STEM CELLS: THE BAD VS. THE GOOD
The use of embryonic stem cells to treat human diseases; is it unethical, questionable, helpful, in violation of law and policy or just the right answer for many, many diseases? All of these are great questions and are all questions that everyone and everybody has an opinion on at one time or another. To first really understand the controversy surrounding stem cell research you must know a little about its base; embryonic stem cells, “they are cells harvested or collected from the very early stages of a fertilized egg, which contains about eight cells per egg (1).” Are we killing innocent children or are we allowing others the possible chance to live. Many think that harvesting these stem cells is murder, where others are seeing it as the difference between life and death. This is where the controversy begins and why many have a problem with stem cell research; it is how the embryonic stem cells are harvested and how they are used.
Now when these cells are taken from the eggs they are put to good use. Biologists all over the world have no doubt in their minds that embryonic stem cells are most likely to do great things for many people in this world. With the capabilities that embryonic cells have there really isn’t a lot out of reach in the future for science. These cells are known for changing into any one of the many types of cells and tissues in the human body. Being able to do this means many things for today, such as the possibility of “growing cells of medical importance such as bone marrow, neural tissue or muscle (2).” The stem cells being able to transform into these many cells can also help in the discovery of new drugs. With all of this new technology, there is a large amount of cells that can be used for research. Possibly then through this research there could be a discovery that helps to provide a better picture of how some diseases work. And through that information maybe there could be ways to discover even how to prevent these cell-based diseases from happening at all.
Once embryonic stem cells are extracted from the fertilized egg they have a remarkable potential to develop into many different types of cells that can then be used in the body. The embryonic stem cells can literally be divided again and again without limit to replenish other cells as long as the person or animal the cell is in, is still alive. The cells go through a normal cell cycle; the difference is that “the daughter cells can either stay a stem cell or they have the potential to become another type of cell with a more specialized function, such as a muscle cell, a red blood cell or a brain cell (1).”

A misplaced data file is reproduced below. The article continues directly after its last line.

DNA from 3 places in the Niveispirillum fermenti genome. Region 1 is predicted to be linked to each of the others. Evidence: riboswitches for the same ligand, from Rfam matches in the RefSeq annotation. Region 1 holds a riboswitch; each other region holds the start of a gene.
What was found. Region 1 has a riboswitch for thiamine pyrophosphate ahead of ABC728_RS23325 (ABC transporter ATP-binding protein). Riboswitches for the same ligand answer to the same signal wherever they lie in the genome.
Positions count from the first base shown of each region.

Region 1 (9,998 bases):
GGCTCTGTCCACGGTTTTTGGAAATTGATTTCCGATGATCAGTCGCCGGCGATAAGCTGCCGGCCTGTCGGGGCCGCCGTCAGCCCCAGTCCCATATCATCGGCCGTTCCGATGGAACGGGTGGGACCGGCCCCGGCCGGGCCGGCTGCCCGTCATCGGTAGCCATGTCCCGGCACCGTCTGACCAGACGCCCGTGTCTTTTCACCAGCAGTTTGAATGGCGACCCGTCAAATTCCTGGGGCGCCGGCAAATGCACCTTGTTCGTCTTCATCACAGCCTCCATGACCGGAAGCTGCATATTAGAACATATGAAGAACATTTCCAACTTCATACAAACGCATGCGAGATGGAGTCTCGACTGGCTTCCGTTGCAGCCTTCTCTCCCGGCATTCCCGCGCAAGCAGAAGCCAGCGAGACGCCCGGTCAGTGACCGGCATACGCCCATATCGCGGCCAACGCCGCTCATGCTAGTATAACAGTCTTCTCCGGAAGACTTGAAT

Stem cells have been around for as long as life, because all of us contain stem cells. Research on stem cells started around the time that microscopes came about, but it really didn’t take off until about the “1980’s” (1). In 1998 the University of Wisconsin succeeded in isolating and cultivating embryonic stem cells from human embryos and fetuses. This discovery was a great advance for the medical world. They then took these cells and grew them in the labs in cultures, so that they could use them in future studies and research.
There are many things that go into obtaining stem cells before they can be used. Foremost they are embryonic cells so you have to involve a mother and her eggs. You are also then looking to involve the person who fertilized the egg, because it wouldn’t be growing without them. Depending on how you look at it they unborn embryo that you are harvesting the stem cells from is also playing a part in the harvesting process.
A website like stemcellresearch.org that is against embryonic cell research has many things to say; it’s breaking the law, it’s unethical, scientifically questionable, etc. Many like it all start off talking about what the term pre-embryo means and how just because you stick...
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